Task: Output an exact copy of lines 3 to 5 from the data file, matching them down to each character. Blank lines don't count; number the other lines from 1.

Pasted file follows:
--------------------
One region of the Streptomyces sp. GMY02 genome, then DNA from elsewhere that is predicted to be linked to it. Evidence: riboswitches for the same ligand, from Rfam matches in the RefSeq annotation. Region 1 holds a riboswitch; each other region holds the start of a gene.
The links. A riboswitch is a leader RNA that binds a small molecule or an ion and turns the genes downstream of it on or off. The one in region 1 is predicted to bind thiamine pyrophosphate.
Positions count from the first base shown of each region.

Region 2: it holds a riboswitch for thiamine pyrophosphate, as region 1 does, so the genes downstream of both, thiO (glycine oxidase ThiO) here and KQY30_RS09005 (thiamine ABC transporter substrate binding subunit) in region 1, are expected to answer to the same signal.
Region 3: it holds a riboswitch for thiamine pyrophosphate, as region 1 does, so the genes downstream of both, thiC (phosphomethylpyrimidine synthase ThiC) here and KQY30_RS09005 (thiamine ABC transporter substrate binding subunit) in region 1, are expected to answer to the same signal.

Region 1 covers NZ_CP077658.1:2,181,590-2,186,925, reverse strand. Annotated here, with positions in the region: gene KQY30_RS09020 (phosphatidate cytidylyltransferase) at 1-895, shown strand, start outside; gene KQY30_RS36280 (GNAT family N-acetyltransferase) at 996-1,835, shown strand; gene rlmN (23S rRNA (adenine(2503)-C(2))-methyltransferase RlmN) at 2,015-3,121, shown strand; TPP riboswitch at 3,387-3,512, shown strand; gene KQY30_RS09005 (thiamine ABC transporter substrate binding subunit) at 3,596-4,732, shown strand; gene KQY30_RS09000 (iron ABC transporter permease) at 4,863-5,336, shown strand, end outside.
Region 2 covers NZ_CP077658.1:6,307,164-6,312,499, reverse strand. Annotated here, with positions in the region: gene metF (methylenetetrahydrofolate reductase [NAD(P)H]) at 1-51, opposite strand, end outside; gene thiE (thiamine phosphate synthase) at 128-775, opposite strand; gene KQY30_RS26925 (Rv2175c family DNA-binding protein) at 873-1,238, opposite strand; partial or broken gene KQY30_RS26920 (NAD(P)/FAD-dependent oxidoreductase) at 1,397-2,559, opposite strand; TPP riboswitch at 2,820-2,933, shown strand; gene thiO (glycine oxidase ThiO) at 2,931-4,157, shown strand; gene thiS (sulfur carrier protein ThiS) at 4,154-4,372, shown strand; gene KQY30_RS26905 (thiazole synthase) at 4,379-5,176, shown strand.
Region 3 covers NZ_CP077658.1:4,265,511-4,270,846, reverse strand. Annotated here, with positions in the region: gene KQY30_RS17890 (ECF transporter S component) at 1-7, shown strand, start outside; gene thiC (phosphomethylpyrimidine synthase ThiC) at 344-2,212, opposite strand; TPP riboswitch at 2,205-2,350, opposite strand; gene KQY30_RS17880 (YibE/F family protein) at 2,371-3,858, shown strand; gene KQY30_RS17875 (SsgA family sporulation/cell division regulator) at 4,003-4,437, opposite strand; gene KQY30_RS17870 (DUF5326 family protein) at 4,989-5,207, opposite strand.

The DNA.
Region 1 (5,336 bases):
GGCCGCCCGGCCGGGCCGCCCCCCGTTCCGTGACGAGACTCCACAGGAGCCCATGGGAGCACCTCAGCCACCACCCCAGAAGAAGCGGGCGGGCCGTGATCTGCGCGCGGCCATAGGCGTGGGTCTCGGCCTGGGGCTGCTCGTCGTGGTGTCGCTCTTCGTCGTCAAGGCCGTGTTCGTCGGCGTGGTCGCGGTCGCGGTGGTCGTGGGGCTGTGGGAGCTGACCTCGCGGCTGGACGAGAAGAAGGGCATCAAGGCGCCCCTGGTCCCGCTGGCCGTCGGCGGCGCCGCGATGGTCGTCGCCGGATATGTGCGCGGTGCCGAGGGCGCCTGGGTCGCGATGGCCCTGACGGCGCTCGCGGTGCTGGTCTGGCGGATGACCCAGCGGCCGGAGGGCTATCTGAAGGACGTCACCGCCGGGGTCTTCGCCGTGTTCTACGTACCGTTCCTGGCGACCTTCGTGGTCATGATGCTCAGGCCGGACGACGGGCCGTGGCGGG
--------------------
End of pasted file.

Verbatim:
Positions count from the first base shown of each region.

Region 2: it holds a riboswitch for thiamine pyrophosphate, as region 1 does, so the genes downstream of both, thiO (glycine oxidase ThiO) here and KQY30_RS09005 (thiamine ABC transporter substrate binding subunit) in region 1, are expected to answer to the same signal.
Region 3: it holds a riboswitch for thiamine pyrophosphate, as region 1 does, so the genes downstream of both, thiC (phosphomethylpyrimidine synthase ThiC) here and KQY30_RS09005 (thiamine ABC transporter substrate binding subunit) in region 1, are expected to answer to the same signal.